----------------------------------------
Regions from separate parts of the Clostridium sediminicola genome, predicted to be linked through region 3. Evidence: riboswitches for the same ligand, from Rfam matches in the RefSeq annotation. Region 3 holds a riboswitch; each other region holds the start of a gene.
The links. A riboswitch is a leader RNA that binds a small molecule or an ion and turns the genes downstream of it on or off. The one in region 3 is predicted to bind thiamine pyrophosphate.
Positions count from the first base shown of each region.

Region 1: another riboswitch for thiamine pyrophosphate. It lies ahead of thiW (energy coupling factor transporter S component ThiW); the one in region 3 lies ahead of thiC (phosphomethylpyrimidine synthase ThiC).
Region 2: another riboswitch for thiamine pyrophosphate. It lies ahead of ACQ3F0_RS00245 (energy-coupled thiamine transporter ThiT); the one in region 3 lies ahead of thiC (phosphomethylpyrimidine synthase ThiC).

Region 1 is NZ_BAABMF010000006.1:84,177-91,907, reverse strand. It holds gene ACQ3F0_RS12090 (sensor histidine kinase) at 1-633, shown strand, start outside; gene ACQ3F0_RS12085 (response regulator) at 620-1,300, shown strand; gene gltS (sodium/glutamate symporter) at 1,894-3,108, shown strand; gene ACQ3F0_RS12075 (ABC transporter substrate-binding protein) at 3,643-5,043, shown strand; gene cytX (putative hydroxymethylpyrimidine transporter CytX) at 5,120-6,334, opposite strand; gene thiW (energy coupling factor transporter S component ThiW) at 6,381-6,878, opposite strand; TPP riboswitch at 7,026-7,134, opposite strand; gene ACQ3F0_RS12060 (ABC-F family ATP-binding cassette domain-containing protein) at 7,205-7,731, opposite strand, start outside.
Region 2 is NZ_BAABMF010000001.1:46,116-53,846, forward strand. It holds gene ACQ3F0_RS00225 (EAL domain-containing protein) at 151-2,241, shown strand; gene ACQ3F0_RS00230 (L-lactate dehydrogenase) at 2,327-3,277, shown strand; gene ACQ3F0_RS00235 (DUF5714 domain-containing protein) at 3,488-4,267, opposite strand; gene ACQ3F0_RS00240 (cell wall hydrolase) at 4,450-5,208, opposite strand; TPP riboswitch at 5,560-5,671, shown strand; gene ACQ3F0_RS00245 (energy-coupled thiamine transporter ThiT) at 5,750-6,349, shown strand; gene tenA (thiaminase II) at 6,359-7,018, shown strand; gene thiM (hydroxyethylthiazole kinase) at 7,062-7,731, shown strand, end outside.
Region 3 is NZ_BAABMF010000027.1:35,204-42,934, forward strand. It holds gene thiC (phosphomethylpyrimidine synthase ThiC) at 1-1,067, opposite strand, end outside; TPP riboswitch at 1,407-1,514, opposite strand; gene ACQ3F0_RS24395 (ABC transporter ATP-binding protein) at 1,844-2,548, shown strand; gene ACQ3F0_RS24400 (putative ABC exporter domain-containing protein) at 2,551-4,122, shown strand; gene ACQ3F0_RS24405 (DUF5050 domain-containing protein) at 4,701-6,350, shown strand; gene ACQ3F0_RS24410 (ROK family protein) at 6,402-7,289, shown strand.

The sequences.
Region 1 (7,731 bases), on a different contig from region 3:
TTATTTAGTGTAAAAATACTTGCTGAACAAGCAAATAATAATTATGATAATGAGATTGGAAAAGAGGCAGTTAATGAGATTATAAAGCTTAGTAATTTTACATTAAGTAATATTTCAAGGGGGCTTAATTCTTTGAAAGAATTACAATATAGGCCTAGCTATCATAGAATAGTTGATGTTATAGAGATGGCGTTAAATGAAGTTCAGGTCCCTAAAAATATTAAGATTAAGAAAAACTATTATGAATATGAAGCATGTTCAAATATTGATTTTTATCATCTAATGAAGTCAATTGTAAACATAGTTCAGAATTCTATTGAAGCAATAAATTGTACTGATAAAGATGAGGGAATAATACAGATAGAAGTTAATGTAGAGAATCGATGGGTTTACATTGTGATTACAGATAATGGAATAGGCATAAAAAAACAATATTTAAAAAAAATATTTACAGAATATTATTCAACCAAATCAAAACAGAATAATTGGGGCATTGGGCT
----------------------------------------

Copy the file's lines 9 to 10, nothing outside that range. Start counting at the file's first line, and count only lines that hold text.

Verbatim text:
The sequences.
Region 1 (7,731 bases), on a different contig from region 3: